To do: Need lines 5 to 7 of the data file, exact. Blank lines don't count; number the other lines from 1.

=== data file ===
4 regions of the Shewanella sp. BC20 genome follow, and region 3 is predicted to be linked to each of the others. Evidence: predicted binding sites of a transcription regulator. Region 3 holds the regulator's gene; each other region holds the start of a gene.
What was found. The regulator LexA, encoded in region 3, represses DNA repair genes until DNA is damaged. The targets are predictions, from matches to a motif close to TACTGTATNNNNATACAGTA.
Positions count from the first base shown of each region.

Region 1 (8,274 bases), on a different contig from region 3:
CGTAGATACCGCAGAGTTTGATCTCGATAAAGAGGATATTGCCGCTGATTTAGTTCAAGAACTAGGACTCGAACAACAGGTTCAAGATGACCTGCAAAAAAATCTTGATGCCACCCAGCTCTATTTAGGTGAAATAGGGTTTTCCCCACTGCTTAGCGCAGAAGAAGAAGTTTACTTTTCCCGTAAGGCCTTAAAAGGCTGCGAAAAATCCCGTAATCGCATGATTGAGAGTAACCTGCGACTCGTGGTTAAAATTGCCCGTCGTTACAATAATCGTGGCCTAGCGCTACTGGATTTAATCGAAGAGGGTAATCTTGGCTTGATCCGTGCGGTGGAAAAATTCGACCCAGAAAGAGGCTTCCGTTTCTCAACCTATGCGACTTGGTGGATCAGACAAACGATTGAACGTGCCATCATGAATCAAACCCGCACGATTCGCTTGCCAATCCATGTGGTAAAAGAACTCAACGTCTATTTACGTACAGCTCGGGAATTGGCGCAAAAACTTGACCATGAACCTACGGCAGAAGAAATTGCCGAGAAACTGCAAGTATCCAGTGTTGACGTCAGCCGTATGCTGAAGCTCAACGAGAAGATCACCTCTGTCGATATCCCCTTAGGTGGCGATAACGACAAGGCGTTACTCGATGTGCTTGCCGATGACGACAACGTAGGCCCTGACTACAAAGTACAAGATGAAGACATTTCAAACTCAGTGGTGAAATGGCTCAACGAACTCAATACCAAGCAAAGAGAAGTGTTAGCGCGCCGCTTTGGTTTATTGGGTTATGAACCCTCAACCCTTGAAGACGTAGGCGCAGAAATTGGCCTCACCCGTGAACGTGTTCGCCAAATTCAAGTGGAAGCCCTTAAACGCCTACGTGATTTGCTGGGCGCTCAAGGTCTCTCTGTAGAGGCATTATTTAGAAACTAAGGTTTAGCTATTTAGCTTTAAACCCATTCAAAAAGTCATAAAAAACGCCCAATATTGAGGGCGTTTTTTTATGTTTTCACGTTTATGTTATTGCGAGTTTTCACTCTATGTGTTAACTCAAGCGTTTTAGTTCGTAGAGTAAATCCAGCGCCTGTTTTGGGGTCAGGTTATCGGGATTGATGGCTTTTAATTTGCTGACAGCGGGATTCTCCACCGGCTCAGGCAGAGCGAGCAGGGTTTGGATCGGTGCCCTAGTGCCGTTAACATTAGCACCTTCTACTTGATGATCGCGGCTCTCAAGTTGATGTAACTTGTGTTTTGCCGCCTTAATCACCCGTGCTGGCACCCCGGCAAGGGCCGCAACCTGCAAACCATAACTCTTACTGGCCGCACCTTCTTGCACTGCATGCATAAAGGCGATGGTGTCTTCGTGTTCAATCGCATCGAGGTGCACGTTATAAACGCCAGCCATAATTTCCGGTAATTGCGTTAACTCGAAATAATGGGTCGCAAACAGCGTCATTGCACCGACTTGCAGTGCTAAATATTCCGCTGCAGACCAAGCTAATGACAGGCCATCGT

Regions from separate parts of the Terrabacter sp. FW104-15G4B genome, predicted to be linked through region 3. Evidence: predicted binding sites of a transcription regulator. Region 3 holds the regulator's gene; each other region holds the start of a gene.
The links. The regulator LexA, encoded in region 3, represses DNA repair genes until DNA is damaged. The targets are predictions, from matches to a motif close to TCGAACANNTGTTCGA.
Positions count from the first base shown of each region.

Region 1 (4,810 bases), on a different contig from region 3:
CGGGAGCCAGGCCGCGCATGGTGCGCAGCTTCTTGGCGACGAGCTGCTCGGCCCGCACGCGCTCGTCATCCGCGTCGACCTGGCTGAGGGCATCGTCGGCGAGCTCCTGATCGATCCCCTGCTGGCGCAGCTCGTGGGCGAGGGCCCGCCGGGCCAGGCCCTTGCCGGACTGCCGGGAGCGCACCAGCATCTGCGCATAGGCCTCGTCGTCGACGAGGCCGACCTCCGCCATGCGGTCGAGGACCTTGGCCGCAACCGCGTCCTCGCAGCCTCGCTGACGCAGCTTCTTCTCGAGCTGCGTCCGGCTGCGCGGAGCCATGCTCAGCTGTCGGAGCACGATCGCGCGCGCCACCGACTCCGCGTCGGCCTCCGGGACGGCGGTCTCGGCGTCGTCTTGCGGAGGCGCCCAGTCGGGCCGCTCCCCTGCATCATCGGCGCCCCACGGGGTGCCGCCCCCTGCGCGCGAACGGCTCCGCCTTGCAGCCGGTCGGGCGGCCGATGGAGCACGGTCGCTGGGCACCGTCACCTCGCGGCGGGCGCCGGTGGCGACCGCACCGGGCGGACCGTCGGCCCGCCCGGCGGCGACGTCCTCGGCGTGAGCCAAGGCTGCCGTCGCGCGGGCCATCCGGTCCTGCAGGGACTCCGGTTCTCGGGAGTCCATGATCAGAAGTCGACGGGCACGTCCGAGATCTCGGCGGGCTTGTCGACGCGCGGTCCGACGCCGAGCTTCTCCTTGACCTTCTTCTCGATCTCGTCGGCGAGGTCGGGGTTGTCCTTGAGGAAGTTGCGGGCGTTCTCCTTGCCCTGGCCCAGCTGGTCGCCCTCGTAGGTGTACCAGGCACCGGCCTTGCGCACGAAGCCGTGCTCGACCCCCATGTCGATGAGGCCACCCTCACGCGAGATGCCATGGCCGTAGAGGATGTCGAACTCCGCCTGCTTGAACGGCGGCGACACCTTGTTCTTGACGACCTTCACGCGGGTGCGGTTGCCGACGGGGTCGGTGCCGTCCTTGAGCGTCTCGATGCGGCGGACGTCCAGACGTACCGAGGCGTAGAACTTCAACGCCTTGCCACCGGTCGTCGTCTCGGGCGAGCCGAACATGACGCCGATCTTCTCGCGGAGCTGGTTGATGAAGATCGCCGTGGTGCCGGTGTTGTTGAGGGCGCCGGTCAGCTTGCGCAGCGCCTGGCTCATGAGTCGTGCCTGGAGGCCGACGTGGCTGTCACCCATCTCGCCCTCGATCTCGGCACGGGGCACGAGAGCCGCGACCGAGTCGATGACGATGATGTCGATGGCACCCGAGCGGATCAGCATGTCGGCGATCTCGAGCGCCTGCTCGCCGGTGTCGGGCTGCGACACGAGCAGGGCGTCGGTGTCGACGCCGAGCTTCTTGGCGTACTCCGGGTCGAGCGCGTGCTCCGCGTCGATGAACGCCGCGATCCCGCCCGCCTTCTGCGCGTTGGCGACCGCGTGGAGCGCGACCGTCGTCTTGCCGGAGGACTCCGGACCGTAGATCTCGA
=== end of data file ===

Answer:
CGTAGATACCGCAGAGTTTGATCTCGATAAAGAGGATATTGCCGCTGATTTAGTTCAAGAACTAGGACTCGAACAACAGGTTCAAGATGACCTGCAAAAAAATCTTGATGCCACCCAGCTCTATTTAGGTGAAATAGGGTTTTCCCCACTGCTTAGCGCAGAAGAAGAAGTTTACTTTTCCCGTAAGGCCTTAAAAGGCTGCGAAAAATCCCGTAATCGCATGATTGAGAGTAACCTGCGACTCGTGGTTAAAATTGCCCGTCGTTACAATAATCGTGGCCTAGCGCTACTGGATTTAATCGAAGAGGGTAATCTTGGCTTGATCCGTGCGGTGGAAAAATTCGACCCAGAAAGAGGCTTCCGTTTCTCAACCTATGCGACTTGGTGGATCAGACAAACGATTGAACGTGCCATCATGAATCAAACCCGCACGATTCGCTTGCCAATCCATGTGGTAAAAGAACTCAACGTCTATTTACGTACAGCTCGGGAATTGGCGCAAAAACTTGACCATGAACCTACGGCAGAAGAAATTGCCGAGAAACTGCAAGTATCCAGTGTTGACGTCAGCCGTATGCTGAAGCTCAACGAGAAGATCACCTCTGTCGATATCCCCTTAGGTGGCGATAACGACAAGGCGTTACTCGATGTGCTTGCCGATGACGACAACGTAGGCCCTGACTACAAAGTACAAGATGAAGACATTTCAAACTCAGTGGTGAAATGGCTCAACGAACTCAATACCAAGCAAAGAGAAGTGTTAGCGCGCCGCTTTGGTTTATTGGGTTATGAACCCTCAACCCTTGAAGACGTAGGCGCAGAAATTGGCCTCACCCGTGAACGTGTTCGCCAAATTCAAGTGGAAGCCCTTAAACGCCTACGTGATTTGCTGGGCGCTCAAGGTCTCTCTGTAGAGGCATTATTTAGAAACTAAGGTTTAGCTATTTAGCTTTAAACCCATTCAAAAAGTCATAAAAAACGCCCAATATTGAGGGCGTTTTTTTATGTTTTCACGTTTATGTTATTGCGAGTTTTCACTCTATGTGTTAACTCAAGCGTTTTAGTTCGTAGAGTAAATCCAGCGCCTGTTTTGGGGTCAGGTTATCGGGATTGATGGCTTTTAATTTGCTGACAGCGGGATTCTCCACCGGCTCAGGCAGAGCGAGCAGGGTTTGGATCGGTGCCCTAGTGCCGTTAACATTAGCACCTTCTACTTGATGATCGCGGCTCTCAAGTTGATGTAACTTGTGTTTTGCCGCCTTAATCACCCGTGCTGGCACCCCGGCAAGGGCCGCAACCTGCAAACCATAACTCTTACTGGCCGCACCTTCTTGCACTGCATGCATAAAGGCGATGGTGTCTTCGTGTTCAATCGCATCGAGGTGCACGTTATAAACGCCAGCCATAATTTCCGGTAATTGCGTTAACTCGAAATAATGGGTCGCAAACAGCGTCATTGCACCGACTTGCAGTGCTAAATATTCCGCTGCAGACCAAGCTAATGACAGGCCATCGT

Regions from separate parts of the Terrabacter sp. FW104-15G4B genome, predicted to be linked through region 3. Evidence: predicted binding sites of a transcription regulator. Region 3 holds the regulator's gene; each other region holds the start of a gene.
The links. The regulator LexA, encoded in region 3, represses DNA repair genes until DNA is damaged. The targets are predictions, from matches to a motif close to TCGAACANNTGTTCGA.